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I'm trying to split a line of text into multiple parts. Each element of the text is separated by a period. I'm using string.split("."); to split the text into an array of Strings, but not getting anywhere.

Here is a sample of the code:

String fileName = "testing.one.two";

String[] fileNameSplit = fileName.split(".");


The funny thing is, when I try ":" instead of ".", it works? How can I get it to work for a period?

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Ready, steady, go! – Duncan Nov 19 '12 at 19:22
Exact duplicate: stackoverflow.com/questions/2755945/… – Skip Head Nov 19 '12 at 20:02
up vote 18 down vote accepted

String.split() accepts a regular expression (regex for short) and dot is a special char in regexes. It means "match all chars except newlines". So you must escape it with a leading backslash. But the leading backslash is a special character in java string literals. It denotes an escape sequence. So it must be escaped too, with another leading backslash. Like this:

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What's an example of a regex? – CodyBugstein Nov 19 '12 at 19:20
@Imray regular examples are patterns to match strings. You find them in all programming languages. Just google for a tutorial. – akuhn Nov 19 '12 at 19:41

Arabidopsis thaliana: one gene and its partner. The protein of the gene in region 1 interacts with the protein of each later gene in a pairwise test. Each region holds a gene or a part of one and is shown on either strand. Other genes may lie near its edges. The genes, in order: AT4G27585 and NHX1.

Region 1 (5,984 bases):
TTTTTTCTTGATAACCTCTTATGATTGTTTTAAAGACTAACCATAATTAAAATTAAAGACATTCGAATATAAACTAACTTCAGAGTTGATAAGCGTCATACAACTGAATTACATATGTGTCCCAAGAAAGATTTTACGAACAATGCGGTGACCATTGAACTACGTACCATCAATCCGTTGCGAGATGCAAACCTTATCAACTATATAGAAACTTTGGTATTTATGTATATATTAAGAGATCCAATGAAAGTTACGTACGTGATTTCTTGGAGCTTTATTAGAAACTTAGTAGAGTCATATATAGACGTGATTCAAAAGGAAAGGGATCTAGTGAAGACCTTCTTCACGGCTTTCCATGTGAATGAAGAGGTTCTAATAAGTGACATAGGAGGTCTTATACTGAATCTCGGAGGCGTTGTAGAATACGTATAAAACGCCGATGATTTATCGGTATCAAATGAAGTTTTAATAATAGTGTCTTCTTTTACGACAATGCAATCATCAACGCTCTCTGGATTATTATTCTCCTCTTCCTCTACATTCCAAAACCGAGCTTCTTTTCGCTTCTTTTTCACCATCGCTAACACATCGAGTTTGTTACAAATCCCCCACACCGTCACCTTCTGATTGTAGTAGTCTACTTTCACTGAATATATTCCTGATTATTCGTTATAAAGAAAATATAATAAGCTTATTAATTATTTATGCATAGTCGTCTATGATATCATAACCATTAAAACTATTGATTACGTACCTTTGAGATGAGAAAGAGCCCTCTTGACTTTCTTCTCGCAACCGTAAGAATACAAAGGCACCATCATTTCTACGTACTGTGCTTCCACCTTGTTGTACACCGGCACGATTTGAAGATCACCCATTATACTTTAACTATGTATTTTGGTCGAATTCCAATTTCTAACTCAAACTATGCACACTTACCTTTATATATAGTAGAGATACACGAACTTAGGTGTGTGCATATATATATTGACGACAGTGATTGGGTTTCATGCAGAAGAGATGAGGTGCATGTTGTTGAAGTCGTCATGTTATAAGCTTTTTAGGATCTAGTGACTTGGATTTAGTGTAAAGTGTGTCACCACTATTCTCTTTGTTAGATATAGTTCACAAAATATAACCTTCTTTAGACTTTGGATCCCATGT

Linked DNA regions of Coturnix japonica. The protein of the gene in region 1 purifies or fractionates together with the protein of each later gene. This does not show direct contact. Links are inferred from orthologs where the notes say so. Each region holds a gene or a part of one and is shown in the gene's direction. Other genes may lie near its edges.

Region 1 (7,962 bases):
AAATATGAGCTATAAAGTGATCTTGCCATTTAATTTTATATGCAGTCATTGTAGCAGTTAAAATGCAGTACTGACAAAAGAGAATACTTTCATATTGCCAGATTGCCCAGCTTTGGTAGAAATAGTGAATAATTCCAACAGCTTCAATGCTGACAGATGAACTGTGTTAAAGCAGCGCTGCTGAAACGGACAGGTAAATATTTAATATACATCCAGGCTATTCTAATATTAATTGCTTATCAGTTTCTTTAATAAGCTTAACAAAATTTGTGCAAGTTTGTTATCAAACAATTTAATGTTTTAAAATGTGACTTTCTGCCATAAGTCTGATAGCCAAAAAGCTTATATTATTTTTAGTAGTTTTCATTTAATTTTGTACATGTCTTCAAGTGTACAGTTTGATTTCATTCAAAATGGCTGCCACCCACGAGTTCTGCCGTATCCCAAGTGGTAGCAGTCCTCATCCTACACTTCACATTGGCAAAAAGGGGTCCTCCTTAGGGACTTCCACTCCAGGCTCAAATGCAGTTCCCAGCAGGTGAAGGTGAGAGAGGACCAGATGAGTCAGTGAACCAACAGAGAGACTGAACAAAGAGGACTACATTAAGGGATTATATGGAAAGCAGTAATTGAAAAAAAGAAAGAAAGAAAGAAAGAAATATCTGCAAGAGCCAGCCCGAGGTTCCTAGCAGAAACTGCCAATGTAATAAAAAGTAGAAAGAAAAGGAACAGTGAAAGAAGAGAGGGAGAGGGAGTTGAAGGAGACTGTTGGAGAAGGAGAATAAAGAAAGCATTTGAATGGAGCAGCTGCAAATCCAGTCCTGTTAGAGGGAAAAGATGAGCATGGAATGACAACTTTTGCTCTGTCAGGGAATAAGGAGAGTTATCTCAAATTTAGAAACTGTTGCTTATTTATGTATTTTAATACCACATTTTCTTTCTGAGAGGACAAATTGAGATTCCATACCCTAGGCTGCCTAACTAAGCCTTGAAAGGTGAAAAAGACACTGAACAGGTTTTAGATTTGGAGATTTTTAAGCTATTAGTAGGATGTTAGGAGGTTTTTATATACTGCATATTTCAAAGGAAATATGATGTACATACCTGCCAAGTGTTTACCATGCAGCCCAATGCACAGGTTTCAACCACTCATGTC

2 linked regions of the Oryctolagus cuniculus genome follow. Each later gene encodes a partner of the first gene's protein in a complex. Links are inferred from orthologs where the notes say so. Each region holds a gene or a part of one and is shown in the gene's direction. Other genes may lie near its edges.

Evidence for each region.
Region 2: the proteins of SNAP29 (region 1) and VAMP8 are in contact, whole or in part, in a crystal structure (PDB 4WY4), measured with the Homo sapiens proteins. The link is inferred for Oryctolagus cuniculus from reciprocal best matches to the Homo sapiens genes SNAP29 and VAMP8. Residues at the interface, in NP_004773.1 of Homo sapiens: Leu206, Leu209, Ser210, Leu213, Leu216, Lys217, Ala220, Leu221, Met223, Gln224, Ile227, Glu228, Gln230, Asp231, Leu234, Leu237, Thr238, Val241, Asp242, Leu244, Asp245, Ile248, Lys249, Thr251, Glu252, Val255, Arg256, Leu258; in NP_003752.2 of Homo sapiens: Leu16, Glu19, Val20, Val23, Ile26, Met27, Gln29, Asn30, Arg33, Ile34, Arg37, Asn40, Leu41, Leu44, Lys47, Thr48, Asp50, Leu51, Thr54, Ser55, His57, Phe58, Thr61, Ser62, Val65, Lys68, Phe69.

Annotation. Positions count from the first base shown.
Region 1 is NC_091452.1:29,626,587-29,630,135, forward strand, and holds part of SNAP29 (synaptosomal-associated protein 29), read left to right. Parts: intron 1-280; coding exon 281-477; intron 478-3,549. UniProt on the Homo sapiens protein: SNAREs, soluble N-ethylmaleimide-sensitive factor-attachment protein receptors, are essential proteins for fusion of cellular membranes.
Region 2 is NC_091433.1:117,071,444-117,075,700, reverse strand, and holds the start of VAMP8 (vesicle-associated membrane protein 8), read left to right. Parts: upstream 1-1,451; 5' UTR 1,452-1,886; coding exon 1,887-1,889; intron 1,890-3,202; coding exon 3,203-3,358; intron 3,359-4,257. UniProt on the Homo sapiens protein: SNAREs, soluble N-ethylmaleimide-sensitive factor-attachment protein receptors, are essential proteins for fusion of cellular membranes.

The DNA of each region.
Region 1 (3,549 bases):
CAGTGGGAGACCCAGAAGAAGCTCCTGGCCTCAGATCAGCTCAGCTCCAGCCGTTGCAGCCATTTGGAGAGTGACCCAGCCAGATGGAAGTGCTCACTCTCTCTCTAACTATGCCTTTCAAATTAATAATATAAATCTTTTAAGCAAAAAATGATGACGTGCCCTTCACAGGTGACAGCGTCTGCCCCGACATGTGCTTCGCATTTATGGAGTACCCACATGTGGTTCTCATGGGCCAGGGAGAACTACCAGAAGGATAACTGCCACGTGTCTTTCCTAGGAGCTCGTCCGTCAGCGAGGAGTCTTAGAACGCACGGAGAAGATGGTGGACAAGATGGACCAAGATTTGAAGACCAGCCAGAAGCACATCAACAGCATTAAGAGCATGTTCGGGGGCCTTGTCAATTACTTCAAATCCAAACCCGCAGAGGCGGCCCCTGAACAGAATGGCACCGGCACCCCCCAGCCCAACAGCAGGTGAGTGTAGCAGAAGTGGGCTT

Try this one: fileName.split("\\.");

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Still not working. The output is testing.one.two when I want it to be testing – CodyBugstein Nov 19 '12 at 19:22
Never mind, I was using the // instead of the \\ – CodyBugstein Nov 19 '12 at 19:23
@Imray This is called escape sequence. '\\.' => It's a regex that matches a literal '.' character in Java. You escape '.' with one slash and escape that slash with a second slash. – Juvanis Nov 19 '12 at 19:26

should be


. is special character and split() accepts regex. So, you need to escape the special characters.

A character preceded by a backslash (\) is an escape sequence and has special meaning to the compiler. Please read this documentation.

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It's because the argument to split is a regular expression, and . means basically any character. Use "\\." instead of "." and it should work fine.

The regular expression for a literal period (as opposed to the any-character .) is \. (using the \ escape character forces the literal interpretation).

And, because it's within a string where \ already has special meaning, you need to escape that as well.

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Can you explain why \\ makes it work? – CodyBugstein Nov 19 '12 at 19:24

You need to escape the "." character because split accept regular expressions and the . means any character, so for saying to the split method to split by point you must escape it like this:

String[] array = string.split('\\.');
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The split() takes in param a regex


String[] fileNameSplit = fileName.split("\\.");
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